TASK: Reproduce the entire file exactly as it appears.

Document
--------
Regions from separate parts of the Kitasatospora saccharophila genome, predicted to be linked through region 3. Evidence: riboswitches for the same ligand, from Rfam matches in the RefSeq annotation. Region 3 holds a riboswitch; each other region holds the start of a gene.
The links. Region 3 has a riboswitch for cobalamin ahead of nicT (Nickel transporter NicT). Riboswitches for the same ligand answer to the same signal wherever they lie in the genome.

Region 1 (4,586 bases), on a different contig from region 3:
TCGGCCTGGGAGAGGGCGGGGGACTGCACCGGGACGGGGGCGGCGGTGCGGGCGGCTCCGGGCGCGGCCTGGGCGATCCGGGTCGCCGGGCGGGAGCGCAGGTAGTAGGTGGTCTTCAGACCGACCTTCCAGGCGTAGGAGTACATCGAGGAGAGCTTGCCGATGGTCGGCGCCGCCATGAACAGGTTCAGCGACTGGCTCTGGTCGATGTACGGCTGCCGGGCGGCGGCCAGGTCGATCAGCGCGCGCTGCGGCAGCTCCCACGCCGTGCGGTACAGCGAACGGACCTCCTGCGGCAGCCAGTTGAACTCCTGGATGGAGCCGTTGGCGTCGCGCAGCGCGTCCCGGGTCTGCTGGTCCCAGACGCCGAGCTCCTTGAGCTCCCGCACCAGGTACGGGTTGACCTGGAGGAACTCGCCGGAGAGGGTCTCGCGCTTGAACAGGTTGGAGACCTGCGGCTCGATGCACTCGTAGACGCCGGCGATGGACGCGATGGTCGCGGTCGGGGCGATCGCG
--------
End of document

Regions from separate parts of the Kitasatospora saccharophila genome, predicted to be linked through region 3. Evidence: riboswitches for the same ligand, from Rfam matches in the RefSeq annotation. Region 3 holds a riboswitch; each other region holds the start of a gene.
The links. Region 3 has a riboswitch for cobalamin ahead of nicT (Nickel transporter NicT). Riboswitches for the same ligand answer to the same signal wherever they lie in the genome.

Region 1 (4,586 bases), on a different contig from region 3:
TCGGCCTGGGAGAGGGCGGGGGACTGCACCGGGACGGGGGCGGCGGTGCGGGCGGCTCCGGGCGCGGCCTGGGCGATCCGGGTCGCCGGGCGGGAGCGCAGGTAGTAGGTGGTCTTCAGACCGACCTTCCAGGCGTAGGAGTACATCGAGGAGAGCTTGCCGATGGTCGGCGCCGCCATGAACAGGTTCAGCGACTGGCTCTGGTCGATGTACGGCTGCCGGGCGGCGGCCAGGTCGATCAGCGCGCGCTGCGGCAGCTCCCACGCCGTGCGGTACAGCGAACGGACCTCCTGCGGCAGCCAGTTGAACTCCTGGATGGAGCCGTTGGCGTCGCGCAGCGCGTCCCGGGTCTGCTGGTCCCAGACGCCGAGCTCCTTGAGCTCCCGCACCAGGTACGGGTTGACCTGGAGGAACTCGCCGGAGAGGGTCTCGCGCTTGAACAGGTTGGAGACCTGCGGCTCGATGCACTCGTAGACGCCGGCGATGGACGCGATGGTCGCGGTCGGGGCGATCGCG